Finding indications of lag time, saturation and trading inflow in the emergence record of exotic agricultural insect pests in Japan.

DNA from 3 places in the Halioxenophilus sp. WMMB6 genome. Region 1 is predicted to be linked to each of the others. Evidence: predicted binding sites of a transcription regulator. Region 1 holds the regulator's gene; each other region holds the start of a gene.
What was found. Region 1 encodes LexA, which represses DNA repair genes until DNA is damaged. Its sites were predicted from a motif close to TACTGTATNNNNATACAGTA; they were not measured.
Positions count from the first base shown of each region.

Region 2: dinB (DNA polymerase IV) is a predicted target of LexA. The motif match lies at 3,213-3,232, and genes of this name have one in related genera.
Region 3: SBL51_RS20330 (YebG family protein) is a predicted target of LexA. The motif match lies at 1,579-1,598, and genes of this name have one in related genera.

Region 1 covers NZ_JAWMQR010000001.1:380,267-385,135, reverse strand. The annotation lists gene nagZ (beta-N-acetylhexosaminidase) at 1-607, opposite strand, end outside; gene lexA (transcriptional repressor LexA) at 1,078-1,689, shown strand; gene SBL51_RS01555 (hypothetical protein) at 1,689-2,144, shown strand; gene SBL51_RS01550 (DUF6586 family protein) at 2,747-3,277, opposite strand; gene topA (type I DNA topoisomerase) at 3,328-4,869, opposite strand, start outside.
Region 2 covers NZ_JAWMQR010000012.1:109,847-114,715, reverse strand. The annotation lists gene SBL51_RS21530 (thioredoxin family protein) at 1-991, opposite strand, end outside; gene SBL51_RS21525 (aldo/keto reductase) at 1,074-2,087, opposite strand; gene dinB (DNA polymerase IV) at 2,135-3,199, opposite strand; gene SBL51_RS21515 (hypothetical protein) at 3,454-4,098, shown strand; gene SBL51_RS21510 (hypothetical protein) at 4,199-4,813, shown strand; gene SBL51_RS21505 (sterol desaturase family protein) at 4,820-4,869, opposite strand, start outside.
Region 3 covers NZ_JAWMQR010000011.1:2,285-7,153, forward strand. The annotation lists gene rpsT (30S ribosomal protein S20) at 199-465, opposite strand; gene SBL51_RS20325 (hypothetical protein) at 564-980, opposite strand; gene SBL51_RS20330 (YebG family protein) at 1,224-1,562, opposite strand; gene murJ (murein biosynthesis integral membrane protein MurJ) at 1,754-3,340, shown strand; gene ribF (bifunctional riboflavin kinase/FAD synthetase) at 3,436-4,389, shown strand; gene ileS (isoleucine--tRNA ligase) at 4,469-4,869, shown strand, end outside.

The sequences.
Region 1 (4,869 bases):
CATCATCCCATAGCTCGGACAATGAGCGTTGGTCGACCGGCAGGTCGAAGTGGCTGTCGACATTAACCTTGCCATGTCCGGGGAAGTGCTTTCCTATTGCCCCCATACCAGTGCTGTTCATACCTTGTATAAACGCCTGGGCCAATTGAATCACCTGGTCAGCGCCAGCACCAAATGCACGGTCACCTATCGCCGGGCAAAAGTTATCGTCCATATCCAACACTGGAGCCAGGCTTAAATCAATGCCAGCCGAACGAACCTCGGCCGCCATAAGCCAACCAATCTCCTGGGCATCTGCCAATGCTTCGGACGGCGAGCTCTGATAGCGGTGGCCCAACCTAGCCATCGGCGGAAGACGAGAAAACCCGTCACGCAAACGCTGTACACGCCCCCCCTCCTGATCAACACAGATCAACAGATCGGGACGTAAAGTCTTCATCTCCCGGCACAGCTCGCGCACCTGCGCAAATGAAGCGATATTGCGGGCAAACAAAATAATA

Agricultural imports are the primary pathway for the introduction of exotic insect pests. The invasion records of exotic insect pests are also influenced by the lag time before detection and saturation caused by the limited species pool of potential invaders. We compiled an exhaustive list of exotic insect species in mainland Japan and tried to evaluate the connection between the commodity types of agricultural imports and insect types of agricultural pests, in addition to the effects of lag time and saturation. We found that lag time was prominent when all pest types were merged into one group, whilst saturation always existed when we divided the records into the four agricultural pest types. Saturation was especially prominent in stored product pests because this group contained many cosmopolitan insect pests that could have easily inhabited the newly built mills throughout Japan in the 1950s. We suspect that the saturation effect was masked by admixture amongst pests with different saturation patterns. Our findings indicate that all commodities, i.e. flowers, fruits, vegetables, cereal and timber, contributed to the invasion of pest insects as potential pathways. However, it was unclear if certain items had comparatively greater significance in this process.